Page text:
Everything is Connected, so Why Aren’t We Happy?

TechRadar, the official media partner of Innovation Week, hosted a panel session this morning to debate the impact technology is having on our lives right now and what is on the horizon. We were joined by four of their most esteemed journalists, Duncan Bell, Gareth Beavis, Marc Chacksfield and John McCann for the session in reception.

The common theme running through the debate was that they all felt that the technology we enjoy today is not in fact quite ready to do the job we expect of it and it will be years not months before we have wearables that will truly enhance our lives. Things like fitness bands taking five minutes to sync simple daily step data with a phone; Apple Watch’s heart rate tracking not working whilst exercising and telling you to stand up when you already are were examples cited of how the technology is still very much in its infancy.

Battery life is a constant concern for all of us today with the new bigger, brighter screens on faster phones draining battery life more than ever before, and with developments with Lithium-ion batteries merely improving at a rate equivalent to treading water, this is set to remain an issue over the coming years. Although Gareth pointed out that one of today’s smartphone batteries in a Nokia 3310 would provide months of use.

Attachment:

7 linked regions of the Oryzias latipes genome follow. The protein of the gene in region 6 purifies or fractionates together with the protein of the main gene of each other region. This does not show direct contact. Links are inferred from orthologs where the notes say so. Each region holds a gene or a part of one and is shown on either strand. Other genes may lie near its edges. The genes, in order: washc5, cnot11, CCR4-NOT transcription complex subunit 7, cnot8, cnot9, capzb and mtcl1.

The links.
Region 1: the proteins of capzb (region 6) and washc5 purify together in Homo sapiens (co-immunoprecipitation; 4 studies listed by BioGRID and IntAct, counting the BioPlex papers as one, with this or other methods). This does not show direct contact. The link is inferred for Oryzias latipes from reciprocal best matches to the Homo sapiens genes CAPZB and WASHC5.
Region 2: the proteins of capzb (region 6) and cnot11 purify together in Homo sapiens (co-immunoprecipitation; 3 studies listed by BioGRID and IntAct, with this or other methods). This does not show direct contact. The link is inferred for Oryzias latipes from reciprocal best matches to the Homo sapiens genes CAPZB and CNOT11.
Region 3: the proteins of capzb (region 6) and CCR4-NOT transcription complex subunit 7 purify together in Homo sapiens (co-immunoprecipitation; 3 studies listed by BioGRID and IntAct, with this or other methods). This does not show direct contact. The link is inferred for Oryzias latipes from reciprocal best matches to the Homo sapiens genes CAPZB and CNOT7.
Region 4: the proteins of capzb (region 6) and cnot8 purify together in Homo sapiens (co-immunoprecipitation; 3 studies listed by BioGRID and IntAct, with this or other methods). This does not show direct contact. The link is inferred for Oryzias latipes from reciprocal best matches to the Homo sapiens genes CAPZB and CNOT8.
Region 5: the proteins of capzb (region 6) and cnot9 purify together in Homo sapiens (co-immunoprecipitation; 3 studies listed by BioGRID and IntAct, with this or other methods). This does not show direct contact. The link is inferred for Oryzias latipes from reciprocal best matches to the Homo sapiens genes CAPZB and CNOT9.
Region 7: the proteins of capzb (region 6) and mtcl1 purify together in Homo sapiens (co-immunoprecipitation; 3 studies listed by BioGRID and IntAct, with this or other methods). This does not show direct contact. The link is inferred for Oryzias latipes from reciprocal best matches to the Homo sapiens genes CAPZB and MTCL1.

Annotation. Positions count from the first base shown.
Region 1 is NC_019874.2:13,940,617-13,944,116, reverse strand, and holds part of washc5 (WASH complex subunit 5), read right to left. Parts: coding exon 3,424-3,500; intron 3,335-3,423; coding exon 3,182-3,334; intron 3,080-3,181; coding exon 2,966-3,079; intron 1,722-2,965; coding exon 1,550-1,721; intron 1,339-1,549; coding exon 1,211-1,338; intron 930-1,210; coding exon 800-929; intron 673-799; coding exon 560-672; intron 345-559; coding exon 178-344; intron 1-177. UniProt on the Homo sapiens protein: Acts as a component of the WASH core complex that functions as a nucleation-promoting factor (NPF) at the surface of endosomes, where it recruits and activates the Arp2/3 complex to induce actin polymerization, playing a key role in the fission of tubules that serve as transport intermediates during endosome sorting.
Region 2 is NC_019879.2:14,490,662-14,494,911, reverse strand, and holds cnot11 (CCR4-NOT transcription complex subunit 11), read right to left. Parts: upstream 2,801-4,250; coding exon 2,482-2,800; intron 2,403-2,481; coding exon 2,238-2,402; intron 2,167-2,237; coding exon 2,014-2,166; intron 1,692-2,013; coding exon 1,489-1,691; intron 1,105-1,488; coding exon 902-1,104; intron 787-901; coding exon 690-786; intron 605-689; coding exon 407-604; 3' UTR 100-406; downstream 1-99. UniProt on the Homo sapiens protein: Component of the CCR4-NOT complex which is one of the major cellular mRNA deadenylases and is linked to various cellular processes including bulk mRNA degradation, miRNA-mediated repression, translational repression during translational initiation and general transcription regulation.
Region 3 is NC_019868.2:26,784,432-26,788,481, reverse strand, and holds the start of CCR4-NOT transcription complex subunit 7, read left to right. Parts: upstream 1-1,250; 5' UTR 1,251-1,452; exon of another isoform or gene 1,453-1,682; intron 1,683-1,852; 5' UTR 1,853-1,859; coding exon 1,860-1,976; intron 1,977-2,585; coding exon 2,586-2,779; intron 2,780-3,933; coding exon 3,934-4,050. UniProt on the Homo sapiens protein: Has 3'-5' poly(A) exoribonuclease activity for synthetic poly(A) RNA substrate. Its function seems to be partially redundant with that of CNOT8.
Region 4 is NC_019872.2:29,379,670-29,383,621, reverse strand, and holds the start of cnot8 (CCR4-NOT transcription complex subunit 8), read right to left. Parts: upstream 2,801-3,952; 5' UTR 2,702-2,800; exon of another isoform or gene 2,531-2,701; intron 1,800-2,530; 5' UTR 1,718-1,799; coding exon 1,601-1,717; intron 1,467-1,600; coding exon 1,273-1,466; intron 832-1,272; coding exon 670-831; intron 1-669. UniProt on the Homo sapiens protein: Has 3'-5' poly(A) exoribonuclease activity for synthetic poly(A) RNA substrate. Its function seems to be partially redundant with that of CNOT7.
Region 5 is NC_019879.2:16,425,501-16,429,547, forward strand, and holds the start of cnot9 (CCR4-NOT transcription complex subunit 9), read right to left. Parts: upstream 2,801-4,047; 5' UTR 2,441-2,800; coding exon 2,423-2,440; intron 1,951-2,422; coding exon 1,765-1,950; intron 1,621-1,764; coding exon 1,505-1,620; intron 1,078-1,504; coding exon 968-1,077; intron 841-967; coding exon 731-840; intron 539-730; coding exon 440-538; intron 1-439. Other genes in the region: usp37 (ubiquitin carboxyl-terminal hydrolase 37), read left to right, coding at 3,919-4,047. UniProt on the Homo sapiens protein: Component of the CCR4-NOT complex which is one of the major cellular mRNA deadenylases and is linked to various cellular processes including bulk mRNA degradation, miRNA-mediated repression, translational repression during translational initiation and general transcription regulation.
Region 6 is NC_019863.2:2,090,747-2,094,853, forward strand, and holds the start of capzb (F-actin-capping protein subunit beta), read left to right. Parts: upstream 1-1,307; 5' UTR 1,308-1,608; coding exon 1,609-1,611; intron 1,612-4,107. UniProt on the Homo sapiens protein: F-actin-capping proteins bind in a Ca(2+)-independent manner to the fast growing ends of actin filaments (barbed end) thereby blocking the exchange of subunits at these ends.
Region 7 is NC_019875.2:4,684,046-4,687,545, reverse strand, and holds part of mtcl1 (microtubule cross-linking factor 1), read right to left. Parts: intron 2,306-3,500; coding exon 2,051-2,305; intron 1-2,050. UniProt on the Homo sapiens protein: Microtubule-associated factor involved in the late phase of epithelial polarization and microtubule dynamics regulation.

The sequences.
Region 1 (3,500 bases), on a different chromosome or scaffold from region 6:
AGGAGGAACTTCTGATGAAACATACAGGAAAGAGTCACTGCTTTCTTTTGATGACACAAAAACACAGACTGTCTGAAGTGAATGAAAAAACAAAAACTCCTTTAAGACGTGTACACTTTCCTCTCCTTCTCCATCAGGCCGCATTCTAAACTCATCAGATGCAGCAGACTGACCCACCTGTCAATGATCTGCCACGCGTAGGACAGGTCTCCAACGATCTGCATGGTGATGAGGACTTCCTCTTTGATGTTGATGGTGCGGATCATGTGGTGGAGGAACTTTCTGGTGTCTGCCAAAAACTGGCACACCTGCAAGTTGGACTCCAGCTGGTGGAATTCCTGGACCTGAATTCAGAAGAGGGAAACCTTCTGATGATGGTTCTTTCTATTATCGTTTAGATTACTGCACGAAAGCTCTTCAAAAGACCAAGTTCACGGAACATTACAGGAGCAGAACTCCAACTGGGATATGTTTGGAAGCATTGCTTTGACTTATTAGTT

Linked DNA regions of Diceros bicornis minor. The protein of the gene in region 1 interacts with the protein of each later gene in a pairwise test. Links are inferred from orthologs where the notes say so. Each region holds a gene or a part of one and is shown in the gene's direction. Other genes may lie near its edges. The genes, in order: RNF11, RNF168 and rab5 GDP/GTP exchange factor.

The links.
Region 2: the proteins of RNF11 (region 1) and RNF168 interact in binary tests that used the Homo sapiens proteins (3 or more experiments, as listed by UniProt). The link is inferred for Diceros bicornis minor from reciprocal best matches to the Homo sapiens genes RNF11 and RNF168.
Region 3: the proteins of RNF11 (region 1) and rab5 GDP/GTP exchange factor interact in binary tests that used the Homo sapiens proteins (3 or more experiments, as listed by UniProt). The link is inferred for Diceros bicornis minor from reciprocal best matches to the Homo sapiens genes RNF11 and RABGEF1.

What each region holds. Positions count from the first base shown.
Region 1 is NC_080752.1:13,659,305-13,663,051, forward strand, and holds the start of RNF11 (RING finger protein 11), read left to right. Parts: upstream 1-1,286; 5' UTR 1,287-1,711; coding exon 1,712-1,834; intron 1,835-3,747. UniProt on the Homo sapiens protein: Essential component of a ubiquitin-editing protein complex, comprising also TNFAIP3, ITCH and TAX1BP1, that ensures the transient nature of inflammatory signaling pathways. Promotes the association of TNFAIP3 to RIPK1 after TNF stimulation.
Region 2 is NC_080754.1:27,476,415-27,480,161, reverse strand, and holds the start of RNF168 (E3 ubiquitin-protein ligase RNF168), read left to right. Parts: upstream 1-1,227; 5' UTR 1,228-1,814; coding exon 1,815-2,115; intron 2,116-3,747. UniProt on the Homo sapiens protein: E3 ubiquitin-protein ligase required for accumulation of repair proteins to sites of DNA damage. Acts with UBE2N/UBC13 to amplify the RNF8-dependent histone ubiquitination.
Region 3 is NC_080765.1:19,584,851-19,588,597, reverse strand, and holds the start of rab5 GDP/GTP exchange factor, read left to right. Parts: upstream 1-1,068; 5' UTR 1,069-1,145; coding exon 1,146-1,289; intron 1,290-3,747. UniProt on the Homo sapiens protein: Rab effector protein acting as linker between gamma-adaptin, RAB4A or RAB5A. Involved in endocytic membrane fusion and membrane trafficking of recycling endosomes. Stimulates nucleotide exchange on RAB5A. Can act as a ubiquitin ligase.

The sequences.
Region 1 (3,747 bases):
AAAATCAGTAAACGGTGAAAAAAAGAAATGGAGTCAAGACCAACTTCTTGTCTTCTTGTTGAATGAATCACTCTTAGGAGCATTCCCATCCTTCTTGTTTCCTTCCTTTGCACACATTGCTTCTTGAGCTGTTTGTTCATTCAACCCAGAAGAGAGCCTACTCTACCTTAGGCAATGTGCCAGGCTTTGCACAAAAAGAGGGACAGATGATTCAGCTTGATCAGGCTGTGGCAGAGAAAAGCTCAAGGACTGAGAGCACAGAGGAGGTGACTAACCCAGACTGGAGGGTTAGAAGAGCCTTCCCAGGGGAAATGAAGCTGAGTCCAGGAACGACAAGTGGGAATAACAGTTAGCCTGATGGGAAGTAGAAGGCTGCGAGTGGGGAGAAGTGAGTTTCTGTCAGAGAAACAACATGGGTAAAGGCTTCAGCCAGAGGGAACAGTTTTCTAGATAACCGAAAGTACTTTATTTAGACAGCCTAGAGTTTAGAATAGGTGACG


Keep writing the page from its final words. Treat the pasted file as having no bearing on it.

Sites and apps like Strava were highlighted for providing a meaningful platform for fitness data by effectively gamifying sports like cycling and running. Gareth’s own quest to run a sub-40 minute 10k has been documented on Techradar and is a great demonstration of how there are some gadgets out there which can provide great value for people who know what they want to get out of a wearable.

On the topic of the Internet of Things, the panel agreed that it was still years from the stage where all of our devices were connected in a meaningful way to the internet, with Duncan describing the state of it today as ‘like having two fairy liquid bottles strapped to our backs whilst we’re trying to build a jetpack’.

Whilst there was a sense that genuinely life-changing tech could be still some years off, there were examples discussed like the Apple Watch now being able to monitor the health of an unborn baby with a simple monitor placed on the mother which are out there today and making differences to real lives already.

I look forward to what was discussed becoming a reality sooner rather than later.


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